Hi, I'll take up your challenge! I am the original source of this article in the current community. I posted it because I am polyamorous and happy in this choice, and at a place in my life where I feel, to be authentic and genuinely loving and respectful of my partners, I need to be "out" about it. I think I'm going to take the points on individually here, and I'm going to take the time to challenge them because you can't just say, "Oh, I think that anyone who is not monogamous is cheating, lying, jealous, irresponsible, incapable of intimacy and unfulfilled in their relationships . . . but that's just my view on it" like it makes these statements anything less than they are, which are judgmental character slurs. Granted, I recognize that this appears to be what the rest of the world thinks (and notice the contradictory nature of a couple of those statements when phrased as bluntly as that, which of course means that both simply cannot be true,) so I relish this opportunity to help the enlightened people who are our mutual friends and associates understand something that may otherwise confuse them. And I hope to build understanding with you as well, since you are a loving and giving person and I am sure that this view of condemnation stems from either misconception (which is only to be expected in our compulsorily monogamous, heterosexist culture, because how would anyone have ever been shown another example other than what they've been taught?) or a bad experience (which, again, is fair, but just as one should not assume that all people of a particular group are jerks because one beat you up in high school, one should not assume that all polyamorous relationships are bad ones - though of course, some are, just like in any other relationship.) Please understand that I do not mean to say that you, or anyone else here is a judgmental person; indeed, metaphysical people tend to be refreshingly open-minded. I phrased things the way I did to point out how you may feel you have been coming from a place of love and acceptance in this, but these are not really loving and accepting statements you are making.

To start with, my husband Erin and I have never, in the twenty years of our relationship, been monogamous. We met over a Dungeons & Dragons game, and we developed a relationship in our first experience with "swinging." We made our existing relationships work for over a year, but both of them were emotionally abusive situations and we found that since we were not emotionally abusive in our relationship, it was not necessary to tolerate such things from a lover. After our existing partners forbade the experiment from continuing but continued to see each other behind our backs, and after their particularly poor treatment of us while they continued an affair, we decided to leave them both and make a go of it together.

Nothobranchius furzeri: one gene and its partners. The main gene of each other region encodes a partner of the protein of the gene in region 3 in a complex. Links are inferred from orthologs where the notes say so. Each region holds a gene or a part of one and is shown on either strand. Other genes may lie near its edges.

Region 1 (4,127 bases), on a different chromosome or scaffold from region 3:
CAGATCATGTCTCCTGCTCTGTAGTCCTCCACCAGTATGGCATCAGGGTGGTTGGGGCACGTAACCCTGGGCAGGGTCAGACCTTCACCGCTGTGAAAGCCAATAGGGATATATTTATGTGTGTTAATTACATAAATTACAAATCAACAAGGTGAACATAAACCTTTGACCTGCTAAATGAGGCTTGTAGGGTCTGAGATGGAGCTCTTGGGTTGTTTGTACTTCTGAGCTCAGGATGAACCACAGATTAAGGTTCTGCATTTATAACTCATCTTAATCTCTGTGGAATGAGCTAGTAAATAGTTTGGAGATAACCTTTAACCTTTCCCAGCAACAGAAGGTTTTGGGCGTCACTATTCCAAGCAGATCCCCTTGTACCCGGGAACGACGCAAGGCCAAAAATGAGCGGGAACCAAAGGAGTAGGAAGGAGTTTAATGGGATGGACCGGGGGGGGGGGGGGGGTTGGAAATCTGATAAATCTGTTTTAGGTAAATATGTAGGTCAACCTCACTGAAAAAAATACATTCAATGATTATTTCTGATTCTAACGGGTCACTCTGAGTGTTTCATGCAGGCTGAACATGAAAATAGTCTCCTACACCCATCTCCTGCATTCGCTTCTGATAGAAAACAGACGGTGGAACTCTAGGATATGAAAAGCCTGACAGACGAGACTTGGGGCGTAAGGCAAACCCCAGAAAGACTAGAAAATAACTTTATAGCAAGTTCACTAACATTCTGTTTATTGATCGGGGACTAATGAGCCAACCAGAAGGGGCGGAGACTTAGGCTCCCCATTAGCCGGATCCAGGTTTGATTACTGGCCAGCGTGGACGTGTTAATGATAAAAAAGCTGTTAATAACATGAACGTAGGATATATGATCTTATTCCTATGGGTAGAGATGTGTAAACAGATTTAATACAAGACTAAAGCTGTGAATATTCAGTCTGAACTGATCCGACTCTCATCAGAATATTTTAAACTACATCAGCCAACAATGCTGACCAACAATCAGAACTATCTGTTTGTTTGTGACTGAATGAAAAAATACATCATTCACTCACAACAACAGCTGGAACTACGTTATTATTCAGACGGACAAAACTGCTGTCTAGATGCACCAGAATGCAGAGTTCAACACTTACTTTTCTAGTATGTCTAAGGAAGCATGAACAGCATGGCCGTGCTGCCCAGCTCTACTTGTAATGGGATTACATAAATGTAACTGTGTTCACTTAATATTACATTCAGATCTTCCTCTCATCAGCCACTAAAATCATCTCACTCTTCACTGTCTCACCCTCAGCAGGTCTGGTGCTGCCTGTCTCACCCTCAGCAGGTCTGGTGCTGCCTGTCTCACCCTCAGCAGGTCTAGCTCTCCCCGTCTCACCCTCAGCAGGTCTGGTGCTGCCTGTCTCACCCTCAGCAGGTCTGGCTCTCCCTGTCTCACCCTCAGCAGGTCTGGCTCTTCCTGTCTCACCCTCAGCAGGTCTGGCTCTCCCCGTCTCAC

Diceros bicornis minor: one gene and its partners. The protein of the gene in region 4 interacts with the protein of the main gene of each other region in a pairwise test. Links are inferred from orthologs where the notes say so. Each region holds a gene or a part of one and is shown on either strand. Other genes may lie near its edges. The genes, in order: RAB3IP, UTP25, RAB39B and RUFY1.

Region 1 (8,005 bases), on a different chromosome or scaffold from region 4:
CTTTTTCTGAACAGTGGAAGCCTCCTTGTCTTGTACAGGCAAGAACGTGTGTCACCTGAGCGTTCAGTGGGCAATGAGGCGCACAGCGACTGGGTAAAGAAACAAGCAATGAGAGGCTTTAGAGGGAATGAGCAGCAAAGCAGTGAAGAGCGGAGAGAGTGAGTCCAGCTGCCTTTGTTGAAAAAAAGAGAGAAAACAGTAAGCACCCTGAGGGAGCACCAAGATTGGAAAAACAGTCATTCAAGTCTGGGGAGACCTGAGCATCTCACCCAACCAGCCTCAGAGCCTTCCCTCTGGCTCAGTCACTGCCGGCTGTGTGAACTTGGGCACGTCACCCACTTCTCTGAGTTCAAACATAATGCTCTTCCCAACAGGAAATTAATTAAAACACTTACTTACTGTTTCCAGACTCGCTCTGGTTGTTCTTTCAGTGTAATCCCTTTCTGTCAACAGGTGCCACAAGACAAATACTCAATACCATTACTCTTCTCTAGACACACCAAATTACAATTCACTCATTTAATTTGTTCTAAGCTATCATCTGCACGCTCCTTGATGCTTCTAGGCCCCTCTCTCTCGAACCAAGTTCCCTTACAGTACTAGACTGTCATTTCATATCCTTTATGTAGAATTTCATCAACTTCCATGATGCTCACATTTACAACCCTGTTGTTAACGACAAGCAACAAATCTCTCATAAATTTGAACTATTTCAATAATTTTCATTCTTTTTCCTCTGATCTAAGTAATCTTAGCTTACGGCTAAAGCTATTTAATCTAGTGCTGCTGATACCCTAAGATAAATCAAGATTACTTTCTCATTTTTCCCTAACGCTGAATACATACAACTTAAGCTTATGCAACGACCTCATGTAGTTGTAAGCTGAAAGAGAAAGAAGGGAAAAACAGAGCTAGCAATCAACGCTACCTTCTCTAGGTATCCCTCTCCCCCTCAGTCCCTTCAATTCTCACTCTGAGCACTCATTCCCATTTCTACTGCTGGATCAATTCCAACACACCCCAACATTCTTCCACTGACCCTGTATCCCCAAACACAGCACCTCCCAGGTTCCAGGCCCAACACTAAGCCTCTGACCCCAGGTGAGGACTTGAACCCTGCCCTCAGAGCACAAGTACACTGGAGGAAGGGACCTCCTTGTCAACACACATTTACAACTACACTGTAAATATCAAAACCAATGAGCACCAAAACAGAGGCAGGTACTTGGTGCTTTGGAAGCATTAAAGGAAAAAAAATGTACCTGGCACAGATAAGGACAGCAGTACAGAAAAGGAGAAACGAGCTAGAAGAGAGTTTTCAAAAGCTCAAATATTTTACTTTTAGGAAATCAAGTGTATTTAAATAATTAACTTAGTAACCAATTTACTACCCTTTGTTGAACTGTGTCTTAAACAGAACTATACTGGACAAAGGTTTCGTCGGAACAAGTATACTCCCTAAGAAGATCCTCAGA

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Recent Comments - Show all comments
  • Sarah Eccles
    Sarah Eccles says #
    Hi, I'm the Sarah mentioned in the BBC article you linked and I'm glad you liked it. One of the big things I didn't mention in the
  • Sable Aradia
    Sable Aradia says #
    Sarah, I am delighted to see you here! Thanks for telling your story to BBC so that we can all be more out, and thanks also for y
  • Sarah Eccles
    Sarah Eccles says #
    Just added you on Twitter. I'm Limnaia.

Posted by on in Studies Blogs

I do not lay claim to being a great Astrologer. In that regard I humbly defer to other bloggers on this site whose calling it is to cast horoscopes. I also realize that people born under the same sign can differ quite a bit in personality because of numerous other influences - rising signs, moon signs, etc. - which are usually different, while those same elements can make people of opposing signs more akin than one would normally expect.

I'm even aware that the Vedic Astrologers of India don't go by the month you were born; they determine your astrological sign by the month it was likely you were conceived! So there are many variables in this ancient field of study.

However, as a former Rosicrucian, I find it instructive to note that my metaphysical forebears - the Alchemists of the Middle Ages - rather simplistically assigned the following "humors and elements" to the various zodiacal birth signs:

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Posted by on in Culture Blogs
Death and the Lovers

This may surprise you, but my major life decisions were not decided by using tarot. They were used by trusting my gut. I do mean that quite literally here. One of the most painful decisions I had to make was done using my souring gut alone one fateful morning in the summer of 2007.